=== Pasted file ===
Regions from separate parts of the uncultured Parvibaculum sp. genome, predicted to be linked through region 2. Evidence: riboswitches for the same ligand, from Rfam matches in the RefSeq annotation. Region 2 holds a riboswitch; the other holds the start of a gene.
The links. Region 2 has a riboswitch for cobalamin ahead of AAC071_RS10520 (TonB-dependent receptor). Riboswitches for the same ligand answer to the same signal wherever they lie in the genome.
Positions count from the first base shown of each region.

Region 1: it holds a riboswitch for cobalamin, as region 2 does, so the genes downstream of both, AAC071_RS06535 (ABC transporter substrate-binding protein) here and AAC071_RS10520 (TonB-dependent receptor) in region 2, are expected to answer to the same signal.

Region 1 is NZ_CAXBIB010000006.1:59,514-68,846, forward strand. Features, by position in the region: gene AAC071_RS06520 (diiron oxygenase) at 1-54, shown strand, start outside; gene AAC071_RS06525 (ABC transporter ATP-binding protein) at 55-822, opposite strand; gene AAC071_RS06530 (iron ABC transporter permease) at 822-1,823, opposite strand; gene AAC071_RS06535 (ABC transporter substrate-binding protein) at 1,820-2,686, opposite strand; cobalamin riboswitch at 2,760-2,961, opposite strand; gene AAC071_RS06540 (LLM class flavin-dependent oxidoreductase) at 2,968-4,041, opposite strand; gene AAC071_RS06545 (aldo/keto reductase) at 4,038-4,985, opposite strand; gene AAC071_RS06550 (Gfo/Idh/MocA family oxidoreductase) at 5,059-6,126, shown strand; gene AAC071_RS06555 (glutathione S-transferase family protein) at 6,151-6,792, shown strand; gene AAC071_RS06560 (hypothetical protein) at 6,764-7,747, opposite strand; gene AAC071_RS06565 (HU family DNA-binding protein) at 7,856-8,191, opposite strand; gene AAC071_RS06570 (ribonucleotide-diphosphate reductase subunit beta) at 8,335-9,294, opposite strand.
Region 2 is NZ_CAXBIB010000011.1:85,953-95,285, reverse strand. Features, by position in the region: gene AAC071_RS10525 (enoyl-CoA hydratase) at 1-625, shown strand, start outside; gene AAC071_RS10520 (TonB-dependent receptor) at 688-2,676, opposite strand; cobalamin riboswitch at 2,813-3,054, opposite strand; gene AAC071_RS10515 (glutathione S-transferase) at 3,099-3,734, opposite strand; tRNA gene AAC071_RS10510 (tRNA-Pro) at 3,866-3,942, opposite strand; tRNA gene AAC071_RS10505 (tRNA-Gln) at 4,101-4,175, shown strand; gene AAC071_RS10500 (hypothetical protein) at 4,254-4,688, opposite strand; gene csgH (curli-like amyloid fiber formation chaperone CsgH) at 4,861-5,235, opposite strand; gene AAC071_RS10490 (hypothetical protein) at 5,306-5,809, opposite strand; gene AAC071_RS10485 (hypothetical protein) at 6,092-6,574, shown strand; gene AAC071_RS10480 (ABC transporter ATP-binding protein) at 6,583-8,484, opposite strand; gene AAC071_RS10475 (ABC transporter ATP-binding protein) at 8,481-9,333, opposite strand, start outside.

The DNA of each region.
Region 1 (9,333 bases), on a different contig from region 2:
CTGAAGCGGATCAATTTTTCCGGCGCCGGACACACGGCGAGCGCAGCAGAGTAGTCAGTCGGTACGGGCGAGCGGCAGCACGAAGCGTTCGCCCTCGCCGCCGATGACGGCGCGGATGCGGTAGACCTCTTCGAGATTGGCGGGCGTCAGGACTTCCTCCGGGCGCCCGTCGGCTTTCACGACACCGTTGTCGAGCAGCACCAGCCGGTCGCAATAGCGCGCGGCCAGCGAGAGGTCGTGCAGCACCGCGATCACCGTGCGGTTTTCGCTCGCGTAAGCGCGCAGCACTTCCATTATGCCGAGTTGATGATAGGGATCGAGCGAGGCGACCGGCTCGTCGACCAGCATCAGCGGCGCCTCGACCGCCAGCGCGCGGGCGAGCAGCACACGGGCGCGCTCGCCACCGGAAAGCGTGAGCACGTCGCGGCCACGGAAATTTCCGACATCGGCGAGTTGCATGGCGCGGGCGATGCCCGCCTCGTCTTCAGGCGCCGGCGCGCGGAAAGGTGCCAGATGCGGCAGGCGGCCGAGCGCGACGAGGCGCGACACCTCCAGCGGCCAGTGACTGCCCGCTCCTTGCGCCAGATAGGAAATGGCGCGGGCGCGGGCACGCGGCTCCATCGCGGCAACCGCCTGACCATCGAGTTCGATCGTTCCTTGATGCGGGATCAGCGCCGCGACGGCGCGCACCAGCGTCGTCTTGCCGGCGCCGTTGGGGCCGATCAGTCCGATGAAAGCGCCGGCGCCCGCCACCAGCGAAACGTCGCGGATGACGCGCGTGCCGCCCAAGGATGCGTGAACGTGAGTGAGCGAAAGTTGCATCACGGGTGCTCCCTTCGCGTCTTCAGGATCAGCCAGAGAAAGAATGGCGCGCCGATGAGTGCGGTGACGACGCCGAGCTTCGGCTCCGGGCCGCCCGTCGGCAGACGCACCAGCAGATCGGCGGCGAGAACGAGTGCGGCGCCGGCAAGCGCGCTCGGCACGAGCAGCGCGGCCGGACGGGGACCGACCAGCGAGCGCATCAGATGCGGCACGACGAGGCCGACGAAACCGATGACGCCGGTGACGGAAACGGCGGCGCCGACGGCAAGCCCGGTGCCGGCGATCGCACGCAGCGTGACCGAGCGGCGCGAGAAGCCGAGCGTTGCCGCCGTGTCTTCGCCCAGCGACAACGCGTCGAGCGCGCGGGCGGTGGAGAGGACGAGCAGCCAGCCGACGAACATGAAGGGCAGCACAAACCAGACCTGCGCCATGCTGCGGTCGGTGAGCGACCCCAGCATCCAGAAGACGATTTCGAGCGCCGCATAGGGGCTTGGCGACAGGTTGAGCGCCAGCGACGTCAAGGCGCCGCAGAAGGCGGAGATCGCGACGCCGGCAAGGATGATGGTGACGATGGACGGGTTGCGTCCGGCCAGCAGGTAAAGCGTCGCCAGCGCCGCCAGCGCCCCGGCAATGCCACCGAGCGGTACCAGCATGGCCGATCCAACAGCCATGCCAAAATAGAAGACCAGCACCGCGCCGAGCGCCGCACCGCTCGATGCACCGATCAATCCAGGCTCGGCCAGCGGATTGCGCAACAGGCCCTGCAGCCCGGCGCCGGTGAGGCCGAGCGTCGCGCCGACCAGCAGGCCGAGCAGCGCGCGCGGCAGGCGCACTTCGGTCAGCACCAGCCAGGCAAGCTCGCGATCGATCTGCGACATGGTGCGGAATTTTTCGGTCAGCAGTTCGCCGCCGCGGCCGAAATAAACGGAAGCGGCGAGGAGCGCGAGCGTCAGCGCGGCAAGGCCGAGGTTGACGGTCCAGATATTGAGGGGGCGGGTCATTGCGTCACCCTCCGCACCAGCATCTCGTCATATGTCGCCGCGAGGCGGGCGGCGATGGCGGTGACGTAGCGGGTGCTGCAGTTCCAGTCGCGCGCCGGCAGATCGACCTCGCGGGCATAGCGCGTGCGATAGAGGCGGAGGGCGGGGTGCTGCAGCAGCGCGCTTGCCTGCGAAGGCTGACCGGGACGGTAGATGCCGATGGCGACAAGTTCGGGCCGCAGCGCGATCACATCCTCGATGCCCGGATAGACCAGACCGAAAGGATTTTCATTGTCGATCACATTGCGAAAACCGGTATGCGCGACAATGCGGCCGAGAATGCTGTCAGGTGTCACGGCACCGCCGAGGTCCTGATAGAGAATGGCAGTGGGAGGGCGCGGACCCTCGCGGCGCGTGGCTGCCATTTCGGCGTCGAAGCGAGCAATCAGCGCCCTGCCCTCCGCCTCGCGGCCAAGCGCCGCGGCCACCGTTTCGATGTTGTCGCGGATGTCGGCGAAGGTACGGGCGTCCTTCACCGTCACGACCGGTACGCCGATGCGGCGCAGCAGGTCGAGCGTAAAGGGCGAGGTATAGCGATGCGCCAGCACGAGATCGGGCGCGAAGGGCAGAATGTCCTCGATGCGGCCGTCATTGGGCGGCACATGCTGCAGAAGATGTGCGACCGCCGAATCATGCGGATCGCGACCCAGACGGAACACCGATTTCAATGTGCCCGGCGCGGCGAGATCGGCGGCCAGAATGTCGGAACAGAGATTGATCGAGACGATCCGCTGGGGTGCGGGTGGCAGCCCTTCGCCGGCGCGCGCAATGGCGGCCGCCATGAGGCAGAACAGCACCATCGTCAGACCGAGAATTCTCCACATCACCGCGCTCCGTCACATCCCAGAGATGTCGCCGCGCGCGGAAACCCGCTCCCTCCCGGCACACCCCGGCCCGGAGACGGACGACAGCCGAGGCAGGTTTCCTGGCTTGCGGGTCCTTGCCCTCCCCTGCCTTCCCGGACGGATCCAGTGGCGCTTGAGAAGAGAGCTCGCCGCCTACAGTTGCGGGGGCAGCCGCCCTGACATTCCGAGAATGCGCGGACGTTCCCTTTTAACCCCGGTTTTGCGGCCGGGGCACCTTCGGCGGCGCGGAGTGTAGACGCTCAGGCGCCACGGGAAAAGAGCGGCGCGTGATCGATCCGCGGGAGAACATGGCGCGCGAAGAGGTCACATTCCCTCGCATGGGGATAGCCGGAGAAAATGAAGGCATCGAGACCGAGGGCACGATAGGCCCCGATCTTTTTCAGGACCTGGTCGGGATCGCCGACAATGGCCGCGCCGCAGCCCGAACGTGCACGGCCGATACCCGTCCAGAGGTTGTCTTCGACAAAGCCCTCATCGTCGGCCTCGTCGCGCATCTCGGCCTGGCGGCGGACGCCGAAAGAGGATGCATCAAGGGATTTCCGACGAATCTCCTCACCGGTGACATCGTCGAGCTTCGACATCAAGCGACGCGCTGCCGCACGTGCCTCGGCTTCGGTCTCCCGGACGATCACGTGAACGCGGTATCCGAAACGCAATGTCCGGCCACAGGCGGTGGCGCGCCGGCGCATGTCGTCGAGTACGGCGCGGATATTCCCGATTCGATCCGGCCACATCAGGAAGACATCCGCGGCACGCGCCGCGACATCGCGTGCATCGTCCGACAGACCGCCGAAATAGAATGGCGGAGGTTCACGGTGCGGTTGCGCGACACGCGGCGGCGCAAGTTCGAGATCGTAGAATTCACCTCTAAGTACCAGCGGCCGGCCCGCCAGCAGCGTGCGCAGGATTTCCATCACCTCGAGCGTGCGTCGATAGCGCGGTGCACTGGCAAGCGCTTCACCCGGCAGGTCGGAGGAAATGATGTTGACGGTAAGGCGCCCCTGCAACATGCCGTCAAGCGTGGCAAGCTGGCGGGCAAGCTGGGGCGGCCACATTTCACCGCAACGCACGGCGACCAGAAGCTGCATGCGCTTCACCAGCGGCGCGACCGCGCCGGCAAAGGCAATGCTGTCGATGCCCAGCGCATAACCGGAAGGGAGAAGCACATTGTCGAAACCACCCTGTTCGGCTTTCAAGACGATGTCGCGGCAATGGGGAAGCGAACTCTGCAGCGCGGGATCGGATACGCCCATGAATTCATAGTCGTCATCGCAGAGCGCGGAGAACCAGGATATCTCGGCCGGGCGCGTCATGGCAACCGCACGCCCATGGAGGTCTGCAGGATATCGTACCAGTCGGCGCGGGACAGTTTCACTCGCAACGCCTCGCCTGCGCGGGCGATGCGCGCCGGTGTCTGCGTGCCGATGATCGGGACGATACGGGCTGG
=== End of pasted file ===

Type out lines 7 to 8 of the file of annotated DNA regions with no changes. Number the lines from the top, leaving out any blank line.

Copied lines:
The DNA of each region.
Region 1 (9,333 bases), on a different contig from region 2: